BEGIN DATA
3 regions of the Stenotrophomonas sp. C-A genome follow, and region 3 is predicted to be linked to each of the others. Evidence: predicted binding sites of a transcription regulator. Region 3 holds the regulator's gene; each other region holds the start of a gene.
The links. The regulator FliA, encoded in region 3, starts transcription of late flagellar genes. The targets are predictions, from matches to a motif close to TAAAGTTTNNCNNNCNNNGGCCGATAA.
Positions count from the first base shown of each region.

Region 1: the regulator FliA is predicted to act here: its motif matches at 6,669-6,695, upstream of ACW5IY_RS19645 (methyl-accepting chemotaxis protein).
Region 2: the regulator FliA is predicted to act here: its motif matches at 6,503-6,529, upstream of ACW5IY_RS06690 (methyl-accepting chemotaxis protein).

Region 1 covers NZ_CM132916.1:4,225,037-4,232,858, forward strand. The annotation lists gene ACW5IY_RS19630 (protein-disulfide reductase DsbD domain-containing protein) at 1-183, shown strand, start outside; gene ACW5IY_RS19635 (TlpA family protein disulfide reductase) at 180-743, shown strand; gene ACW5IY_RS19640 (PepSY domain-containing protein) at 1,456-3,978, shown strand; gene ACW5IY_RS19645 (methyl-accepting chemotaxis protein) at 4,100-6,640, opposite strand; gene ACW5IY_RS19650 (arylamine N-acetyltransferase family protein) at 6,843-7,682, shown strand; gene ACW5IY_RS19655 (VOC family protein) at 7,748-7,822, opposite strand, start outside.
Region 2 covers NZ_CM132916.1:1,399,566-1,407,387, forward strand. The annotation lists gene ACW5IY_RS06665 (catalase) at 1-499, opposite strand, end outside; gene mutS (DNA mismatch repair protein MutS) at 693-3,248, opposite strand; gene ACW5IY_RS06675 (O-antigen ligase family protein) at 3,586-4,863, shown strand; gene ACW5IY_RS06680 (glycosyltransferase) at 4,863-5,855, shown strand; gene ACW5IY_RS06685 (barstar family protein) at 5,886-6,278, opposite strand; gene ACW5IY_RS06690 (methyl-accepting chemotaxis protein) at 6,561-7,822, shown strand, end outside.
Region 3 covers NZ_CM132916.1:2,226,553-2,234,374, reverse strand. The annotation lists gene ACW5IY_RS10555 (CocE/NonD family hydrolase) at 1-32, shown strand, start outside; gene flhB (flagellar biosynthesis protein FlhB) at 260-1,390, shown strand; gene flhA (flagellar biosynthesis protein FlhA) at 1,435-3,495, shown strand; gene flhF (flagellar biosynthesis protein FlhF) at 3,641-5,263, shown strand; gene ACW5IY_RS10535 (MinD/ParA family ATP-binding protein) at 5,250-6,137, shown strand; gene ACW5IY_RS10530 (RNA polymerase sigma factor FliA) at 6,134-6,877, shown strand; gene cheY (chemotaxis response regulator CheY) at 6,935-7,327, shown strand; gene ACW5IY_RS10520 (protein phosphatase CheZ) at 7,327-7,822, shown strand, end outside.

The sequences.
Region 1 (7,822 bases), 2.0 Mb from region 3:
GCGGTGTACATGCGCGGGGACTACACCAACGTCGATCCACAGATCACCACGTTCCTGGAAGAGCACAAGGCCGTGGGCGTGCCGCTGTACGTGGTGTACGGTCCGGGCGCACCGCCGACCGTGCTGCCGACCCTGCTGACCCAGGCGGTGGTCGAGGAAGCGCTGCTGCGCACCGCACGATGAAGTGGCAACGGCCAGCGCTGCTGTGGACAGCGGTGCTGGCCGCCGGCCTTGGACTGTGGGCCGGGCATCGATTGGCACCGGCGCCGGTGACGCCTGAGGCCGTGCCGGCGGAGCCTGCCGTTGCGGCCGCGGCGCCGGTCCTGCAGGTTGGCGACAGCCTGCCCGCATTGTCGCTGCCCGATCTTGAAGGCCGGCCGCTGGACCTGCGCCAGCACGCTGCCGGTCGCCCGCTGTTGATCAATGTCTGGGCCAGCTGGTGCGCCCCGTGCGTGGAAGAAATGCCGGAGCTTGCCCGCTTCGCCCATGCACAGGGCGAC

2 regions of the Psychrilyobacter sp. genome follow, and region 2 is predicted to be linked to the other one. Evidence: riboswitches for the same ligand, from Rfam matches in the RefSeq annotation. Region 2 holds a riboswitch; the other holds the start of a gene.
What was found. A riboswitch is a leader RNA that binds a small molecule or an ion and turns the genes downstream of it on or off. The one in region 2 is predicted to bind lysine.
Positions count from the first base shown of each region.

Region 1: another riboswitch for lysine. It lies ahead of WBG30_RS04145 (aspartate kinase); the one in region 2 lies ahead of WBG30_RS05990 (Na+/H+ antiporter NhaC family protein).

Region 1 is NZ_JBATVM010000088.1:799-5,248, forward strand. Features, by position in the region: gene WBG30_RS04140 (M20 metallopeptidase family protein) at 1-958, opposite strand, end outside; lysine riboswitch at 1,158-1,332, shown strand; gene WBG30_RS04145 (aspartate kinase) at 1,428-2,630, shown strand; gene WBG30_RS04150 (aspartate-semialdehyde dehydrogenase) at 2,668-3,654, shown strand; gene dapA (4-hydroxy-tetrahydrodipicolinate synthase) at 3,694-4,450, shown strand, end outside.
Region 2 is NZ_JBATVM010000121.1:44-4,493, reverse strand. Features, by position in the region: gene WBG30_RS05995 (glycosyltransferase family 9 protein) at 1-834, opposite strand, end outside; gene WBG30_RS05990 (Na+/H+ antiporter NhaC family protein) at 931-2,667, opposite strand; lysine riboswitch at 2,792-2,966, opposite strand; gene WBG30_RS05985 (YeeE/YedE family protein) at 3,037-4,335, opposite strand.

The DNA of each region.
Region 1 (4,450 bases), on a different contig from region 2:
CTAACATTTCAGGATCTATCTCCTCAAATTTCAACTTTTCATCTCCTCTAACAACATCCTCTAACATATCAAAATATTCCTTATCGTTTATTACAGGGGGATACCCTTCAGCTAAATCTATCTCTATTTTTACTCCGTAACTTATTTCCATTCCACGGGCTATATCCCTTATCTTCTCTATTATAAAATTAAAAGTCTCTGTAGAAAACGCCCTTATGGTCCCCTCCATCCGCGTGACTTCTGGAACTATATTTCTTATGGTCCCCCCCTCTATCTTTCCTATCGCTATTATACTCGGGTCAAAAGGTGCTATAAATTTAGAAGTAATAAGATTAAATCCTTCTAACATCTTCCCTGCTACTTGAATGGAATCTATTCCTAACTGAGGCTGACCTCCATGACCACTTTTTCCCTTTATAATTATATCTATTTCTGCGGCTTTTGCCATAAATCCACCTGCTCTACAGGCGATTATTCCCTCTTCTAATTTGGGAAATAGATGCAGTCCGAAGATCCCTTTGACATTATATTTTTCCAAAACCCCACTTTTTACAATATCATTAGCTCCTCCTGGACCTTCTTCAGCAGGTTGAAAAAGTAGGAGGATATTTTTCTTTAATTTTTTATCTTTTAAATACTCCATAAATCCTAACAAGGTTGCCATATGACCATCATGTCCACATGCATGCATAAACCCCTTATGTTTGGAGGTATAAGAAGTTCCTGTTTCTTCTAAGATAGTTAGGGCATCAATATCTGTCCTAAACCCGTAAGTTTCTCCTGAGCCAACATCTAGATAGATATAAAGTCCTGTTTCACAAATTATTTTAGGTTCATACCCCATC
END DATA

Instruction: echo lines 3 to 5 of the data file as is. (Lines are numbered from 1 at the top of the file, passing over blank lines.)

Positions count from the first base shown of each region.

Region 1: the regulator FliA is predicted to act here: its motif matches at 6,669-6,695, upstream of ACW5IY_RS19645 (methyl-accepting chemotaxis protein).
Region 2: the regulator FliA is predicted to act here: its motif matches at 6,503-6,529, upstream of ACW5IY_RS06690 (methyl-accepting chemotaxis protein).